Starline Rhythm Boys – ‘Good ‘n’ country bounce’
The classic Seeburg jukebox anchors a room at Billy Bratcher’s house, accompanied by a vintage Merle Haggard poster. The jukebox tunes give this shrine its true meaning: Charlie Feathers jousts with Bill Monroe, Kitty Wells, Louis Jordan, and the Orioles. The music of all these artists echoes in the sound of the Starline Rhythm Boys.
Upright bassist Bratcher, lead vocalist/guitarist Danny Coane, and lead guitarist/harmony vocalist Al Lemery capture that sound on Better Luck Is A Barroom Away, their debut disc on Tin Town Records. Produced by Sean Mencher of rockabilly band High Noon, the album has the warm presence of George Jones’ Bradley Barn sessions.
The Bratcher-penned title cut rings like an instant classic, with Coane and Lemery recalling the Bakersfield heyday of Buck Owens and Don Rich. Other guests on the album include Cartwright Thompson on pedal steel, Gene White Jr. on fiddle and mandolin, and Gary Primich on harmonica. Rose Lucas, billed as the “Starline Rhythm Girl” in the credits, takes a lead vocal turn on “Life’s Heart Is Unfair”.
Bratcher wrote six of the sixteen songs, with Coane chipping in one tune. The rest are covers from the likes of Johnny Paycheck, Lattie Moore and Don Gibson. One cut was co-written by Pat Gallagher and Leroy Preston, the latter a veteran of Asleep At The Wheel who now resides in Vermont and contributed liner notes to the album.
Though Bratcher spent some time in the ’90s touring with Texas neo-traditionalist Wayne Hancock, his creative zeal was first stirred in the mid-1980s by Jack Smith, a Rhode Islander who still frequents Northeast haunts with his Rockabilly Planet band. “It was real music and I was inspired to live it and write it,” Bratcher says.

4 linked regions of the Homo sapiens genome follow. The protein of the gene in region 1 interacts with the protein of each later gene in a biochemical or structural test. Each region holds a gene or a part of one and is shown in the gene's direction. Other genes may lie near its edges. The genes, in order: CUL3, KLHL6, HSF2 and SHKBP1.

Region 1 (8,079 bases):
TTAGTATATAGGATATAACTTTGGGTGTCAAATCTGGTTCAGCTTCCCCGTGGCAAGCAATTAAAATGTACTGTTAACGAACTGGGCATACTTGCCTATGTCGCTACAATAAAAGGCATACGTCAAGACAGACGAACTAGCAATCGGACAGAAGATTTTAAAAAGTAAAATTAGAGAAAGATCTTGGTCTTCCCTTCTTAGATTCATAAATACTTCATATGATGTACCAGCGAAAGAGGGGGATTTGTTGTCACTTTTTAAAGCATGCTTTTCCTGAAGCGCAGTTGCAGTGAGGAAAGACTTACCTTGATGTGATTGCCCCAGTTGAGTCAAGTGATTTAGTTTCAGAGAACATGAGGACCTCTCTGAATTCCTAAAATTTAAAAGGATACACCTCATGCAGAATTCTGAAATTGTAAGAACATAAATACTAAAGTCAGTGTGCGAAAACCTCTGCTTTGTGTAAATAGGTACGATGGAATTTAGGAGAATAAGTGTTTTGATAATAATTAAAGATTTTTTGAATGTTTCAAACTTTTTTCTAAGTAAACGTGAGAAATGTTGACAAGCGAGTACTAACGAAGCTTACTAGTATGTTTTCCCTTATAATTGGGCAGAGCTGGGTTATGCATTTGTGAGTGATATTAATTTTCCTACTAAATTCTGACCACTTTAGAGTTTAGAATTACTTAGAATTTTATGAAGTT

Lemery and Coane share similar perspectives. Lemery forsook Hendrix and Cream to embrace his father’s favorites: Merle, Buck and Eddy Arnold. Haggard’s guitarist, Roy Nichols, caught his ear, as did the Kentucky Colonels’ (and later the Byrds’) Clarence White. But it was Commander Cody’s Bill Kirchen who really turned him around. “Kirchen had such an old-fashioned sound, but with a modern ring to it that I really liked,” Lemery recalls.
Coane picked the banjo, then switched to guitar as a teenage bluegrasser inspired by clear-channel AM radio broadcasts from the Wheeling Jamboree and Cincinnati’s Wayne Rainey. He soaked up Flatt & Scruggs, Red Smiley and the Osbornes when they toured Vermont.
“The bluesy, good ‘n’ country bounce of Jimmy Martin grabbed me, and I always liked the stuff with a Harlan Howard feel,” Coane says. “The soul of the music in the ’50s and ’60s was the lyrics. Nowadays you have to filter out a lot to find that.”